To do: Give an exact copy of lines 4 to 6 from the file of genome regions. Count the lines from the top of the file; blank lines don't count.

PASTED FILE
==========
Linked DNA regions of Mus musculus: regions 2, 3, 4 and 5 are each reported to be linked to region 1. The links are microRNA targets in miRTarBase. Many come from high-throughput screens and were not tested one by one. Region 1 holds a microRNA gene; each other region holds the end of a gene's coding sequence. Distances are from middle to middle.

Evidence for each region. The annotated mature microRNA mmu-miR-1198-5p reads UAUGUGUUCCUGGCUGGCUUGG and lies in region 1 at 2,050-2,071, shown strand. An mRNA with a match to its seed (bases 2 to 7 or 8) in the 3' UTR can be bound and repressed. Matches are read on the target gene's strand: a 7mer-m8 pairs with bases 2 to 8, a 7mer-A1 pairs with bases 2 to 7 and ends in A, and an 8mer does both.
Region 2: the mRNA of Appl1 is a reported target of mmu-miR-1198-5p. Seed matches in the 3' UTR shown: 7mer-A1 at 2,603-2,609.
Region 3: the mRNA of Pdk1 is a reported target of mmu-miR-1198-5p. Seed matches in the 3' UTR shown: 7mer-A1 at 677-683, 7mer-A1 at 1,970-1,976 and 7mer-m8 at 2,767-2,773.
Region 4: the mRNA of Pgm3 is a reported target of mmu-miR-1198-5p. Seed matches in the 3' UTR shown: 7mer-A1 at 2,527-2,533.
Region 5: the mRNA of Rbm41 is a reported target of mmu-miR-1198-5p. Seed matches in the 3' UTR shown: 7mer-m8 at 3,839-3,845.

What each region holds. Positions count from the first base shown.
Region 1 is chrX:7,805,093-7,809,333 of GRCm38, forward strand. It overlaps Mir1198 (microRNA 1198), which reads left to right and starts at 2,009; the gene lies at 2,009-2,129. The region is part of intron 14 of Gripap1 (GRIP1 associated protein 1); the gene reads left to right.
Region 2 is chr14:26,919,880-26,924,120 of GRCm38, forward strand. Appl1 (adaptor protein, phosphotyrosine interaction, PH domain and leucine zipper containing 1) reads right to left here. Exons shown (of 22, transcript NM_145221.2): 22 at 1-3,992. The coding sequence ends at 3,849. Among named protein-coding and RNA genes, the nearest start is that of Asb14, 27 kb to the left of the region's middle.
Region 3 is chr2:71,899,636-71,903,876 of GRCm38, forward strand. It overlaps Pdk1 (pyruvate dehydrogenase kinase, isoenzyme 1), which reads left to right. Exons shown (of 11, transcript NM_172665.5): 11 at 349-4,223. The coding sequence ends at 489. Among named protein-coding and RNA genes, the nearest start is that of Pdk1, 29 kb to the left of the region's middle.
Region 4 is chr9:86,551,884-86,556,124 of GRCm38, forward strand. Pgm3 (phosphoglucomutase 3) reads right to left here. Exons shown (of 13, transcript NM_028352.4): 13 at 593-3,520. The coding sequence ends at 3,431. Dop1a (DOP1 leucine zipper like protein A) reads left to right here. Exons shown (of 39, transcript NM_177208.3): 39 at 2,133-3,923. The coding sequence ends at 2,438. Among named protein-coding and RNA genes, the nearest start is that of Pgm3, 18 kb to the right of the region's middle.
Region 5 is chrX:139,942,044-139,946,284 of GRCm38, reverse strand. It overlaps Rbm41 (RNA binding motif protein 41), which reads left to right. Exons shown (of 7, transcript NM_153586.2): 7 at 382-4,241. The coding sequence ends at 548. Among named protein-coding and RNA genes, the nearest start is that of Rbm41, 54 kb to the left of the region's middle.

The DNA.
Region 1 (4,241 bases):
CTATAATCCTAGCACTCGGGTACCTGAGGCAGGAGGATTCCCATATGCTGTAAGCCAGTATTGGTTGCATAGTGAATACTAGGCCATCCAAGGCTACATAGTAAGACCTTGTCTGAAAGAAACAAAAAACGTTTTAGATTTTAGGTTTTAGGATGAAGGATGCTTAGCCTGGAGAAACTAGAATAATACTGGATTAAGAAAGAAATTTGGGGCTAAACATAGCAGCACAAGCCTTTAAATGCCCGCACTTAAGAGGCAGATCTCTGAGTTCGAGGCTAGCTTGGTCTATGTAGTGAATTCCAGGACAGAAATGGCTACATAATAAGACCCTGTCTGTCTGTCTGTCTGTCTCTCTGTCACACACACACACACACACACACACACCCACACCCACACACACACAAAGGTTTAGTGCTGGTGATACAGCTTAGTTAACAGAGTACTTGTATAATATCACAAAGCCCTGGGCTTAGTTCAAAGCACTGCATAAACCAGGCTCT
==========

Region 3: the mRNA of Pdk1 is a reported target of mmu-miR-1198-5p. Seed matches in the 3' UTR shown: 7mer-A1 at 677-683, 7mer-A1 at 1,970-1,976 and 7mer-m8 at 2,767-2,773.
Region 4: the mRNA of Pgm3 is a reported target of mmu-miR-1198-5p. Seed matches in the 3' UTR shown: 7mer-A1 at 2,527-2,533.
Region 5: the mRNA of Rbm41 is a reported target of mmu-miR-1198-5p. Seed matches in the 3' UTR shown: 7mer-m8 at 3,839-3,845.